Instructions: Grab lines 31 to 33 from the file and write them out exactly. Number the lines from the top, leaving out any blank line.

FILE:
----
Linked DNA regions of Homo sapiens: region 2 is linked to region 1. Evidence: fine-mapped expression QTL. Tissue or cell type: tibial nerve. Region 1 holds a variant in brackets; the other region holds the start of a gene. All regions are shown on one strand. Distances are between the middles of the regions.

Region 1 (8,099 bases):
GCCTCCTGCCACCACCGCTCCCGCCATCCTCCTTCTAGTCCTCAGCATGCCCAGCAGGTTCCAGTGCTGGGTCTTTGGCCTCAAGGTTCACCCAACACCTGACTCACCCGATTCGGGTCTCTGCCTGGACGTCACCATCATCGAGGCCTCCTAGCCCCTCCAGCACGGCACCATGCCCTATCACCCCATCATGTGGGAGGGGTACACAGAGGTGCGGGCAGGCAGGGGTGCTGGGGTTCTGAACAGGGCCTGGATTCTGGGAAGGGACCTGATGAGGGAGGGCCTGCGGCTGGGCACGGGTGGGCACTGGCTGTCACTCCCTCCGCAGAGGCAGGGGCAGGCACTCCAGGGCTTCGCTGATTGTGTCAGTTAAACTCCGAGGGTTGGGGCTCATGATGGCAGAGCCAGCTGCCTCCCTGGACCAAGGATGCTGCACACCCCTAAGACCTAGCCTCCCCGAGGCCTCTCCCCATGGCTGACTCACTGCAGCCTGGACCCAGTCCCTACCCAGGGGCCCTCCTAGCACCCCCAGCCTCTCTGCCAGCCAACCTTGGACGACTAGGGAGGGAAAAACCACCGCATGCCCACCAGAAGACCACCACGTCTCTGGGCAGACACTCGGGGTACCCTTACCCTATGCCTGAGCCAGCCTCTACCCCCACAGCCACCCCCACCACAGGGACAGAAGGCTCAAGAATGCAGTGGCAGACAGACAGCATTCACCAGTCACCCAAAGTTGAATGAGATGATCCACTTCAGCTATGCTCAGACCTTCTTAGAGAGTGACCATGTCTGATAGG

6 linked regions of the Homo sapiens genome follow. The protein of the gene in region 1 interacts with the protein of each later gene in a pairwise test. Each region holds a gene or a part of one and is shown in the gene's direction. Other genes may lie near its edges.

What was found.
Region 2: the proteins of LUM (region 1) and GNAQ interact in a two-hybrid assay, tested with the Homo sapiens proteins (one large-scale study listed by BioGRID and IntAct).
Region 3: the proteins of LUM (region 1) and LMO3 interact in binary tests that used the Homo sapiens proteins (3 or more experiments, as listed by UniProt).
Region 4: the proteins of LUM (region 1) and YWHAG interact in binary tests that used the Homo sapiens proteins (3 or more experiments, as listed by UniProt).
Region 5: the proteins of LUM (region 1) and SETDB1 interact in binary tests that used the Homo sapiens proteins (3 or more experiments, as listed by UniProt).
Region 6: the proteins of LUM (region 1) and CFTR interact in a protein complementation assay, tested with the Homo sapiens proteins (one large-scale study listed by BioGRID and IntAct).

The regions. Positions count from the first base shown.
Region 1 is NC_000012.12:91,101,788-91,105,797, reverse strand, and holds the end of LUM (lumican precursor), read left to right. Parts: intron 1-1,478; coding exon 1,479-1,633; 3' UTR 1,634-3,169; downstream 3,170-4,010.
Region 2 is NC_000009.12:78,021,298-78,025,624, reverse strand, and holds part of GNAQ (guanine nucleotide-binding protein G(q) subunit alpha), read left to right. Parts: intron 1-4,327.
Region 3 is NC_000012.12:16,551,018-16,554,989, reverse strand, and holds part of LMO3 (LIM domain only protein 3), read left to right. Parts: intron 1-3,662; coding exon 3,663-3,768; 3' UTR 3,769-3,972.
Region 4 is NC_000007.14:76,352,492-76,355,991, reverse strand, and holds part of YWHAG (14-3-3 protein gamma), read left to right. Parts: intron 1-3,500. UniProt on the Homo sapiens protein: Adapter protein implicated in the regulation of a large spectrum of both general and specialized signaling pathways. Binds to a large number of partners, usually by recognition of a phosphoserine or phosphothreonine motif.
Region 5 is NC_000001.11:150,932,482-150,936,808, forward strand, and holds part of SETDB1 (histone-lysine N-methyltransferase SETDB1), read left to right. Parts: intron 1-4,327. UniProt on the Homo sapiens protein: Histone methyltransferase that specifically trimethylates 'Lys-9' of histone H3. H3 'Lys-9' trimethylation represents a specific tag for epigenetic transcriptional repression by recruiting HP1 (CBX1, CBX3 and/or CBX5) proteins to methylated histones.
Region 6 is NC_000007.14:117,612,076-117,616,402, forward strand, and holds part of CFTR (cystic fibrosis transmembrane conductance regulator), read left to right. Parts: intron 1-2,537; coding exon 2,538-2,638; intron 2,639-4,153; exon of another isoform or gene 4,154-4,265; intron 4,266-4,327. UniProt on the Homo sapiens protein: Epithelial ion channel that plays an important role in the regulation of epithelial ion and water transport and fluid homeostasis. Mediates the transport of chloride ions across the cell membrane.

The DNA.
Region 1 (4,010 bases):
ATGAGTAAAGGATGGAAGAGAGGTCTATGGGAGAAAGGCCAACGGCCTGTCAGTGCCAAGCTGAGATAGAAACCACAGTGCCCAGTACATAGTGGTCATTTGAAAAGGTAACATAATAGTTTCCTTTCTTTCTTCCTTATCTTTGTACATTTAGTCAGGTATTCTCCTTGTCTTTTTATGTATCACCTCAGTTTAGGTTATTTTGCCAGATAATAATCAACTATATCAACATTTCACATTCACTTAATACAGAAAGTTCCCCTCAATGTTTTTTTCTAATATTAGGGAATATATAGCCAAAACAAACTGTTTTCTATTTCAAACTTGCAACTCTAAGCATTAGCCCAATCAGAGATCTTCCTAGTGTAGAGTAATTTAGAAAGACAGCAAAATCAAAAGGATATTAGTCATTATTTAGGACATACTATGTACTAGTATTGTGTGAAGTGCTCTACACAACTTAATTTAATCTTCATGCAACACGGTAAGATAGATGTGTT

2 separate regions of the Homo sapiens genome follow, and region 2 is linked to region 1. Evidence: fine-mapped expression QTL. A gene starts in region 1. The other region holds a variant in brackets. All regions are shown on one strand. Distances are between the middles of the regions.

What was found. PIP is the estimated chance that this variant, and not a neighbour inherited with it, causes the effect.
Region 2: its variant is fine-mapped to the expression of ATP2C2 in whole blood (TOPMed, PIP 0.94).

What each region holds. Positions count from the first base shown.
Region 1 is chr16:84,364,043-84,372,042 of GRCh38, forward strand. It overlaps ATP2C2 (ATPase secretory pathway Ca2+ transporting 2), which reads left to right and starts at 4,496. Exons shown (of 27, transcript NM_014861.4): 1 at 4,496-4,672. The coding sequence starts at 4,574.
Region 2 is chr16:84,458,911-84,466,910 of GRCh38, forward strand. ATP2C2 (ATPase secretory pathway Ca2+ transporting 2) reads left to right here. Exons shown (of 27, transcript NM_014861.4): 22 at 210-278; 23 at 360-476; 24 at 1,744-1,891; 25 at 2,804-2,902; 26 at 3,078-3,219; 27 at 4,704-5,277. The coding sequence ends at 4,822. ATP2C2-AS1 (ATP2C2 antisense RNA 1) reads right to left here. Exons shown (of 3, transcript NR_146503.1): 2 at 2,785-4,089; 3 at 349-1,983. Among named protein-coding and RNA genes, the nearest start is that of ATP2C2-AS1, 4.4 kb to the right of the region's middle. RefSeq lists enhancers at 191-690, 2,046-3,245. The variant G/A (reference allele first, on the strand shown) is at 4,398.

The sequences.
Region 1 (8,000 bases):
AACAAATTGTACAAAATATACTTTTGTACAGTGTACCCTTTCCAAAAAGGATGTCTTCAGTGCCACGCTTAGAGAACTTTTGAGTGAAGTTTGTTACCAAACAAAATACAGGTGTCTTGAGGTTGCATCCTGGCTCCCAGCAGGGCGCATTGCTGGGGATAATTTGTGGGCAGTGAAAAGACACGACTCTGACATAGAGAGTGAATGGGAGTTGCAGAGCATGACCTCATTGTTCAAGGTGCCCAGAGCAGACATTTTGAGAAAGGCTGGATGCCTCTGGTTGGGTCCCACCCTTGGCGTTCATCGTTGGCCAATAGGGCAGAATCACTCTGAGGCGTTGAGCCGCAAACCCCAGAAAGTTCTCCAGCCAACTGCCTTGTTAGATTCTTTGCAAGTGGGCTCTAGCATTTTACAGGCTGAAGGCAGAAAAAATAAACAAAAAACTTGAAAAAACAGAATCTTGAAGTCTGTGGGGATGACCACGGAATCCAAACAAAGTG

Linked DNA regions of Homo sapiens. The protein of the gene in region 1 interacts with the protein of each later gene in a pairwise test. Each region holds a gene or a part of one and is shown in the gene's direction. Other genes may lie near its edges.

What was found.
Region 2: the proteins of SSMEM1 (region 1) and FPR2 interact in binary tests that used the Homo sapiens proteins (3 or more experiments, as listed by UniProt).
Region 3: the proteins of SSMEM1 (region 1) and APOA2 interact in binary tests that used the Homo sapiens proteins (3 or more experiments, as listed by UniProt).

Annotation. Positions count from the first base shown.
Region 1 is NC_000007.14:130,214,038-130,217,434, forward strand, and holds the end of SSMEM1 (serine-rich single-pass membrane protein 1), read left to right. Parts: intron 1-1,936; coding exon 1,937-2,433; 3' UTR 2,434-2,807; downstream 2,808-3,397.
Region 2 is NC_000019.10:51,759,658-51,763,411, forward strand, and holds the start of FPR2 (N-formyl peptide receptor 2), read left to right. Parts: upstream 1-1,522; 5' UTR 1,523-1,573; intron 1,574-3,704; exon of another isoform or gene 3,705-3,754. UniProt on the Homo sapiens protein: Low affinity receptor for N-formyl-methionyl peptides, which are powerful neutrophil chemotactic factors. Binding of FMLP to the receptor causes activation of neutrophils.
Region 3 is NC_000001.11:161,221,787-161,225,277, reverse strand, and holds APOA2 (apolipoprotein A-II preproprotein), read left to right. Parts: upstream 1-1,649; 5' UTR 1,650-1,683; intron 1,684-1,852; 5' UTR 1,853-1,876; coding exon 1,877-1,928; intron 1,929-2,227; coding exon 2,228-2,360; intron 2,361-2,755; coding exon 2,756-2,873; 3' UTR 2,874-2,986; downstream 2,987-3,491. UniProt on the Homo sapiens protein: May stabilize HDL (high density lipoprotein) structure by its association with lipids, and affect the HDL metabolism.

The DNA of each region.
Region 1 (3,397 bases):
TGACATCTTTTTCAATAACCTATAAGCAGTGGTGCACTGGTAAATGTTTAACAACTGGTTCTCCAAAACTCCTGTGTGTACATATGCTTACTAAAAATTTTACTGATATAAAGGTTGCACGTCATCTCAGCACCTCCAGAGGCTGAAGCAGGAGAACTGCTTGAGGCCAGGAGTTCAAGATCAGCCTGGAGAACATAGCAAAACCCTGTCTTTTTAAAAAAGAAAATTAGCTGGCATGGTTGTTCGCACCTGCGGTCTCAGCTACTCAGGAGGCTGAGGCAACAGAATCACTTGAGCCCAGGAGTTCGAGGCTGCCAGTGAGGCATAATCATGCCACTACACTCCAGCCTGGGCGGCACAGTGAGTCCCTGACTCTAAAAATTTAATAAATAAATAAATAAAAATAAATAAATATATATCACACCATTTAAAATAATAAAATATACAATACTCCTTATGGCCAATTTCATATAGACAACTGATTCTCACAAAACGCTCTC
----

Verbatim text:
What was found.
Region 2: the proteins of SSMEM1 (region 1) and FPR2 interact in binary tests that used the Homo sapiens proteins (3 or more experiments, as listed by UniProt).
Region 3: the proteins of SSMEM1 (region 1) and APOA2 interact in binary tests that used the Homo sapiens proteins (3 or more experiments, as listed by UniProt).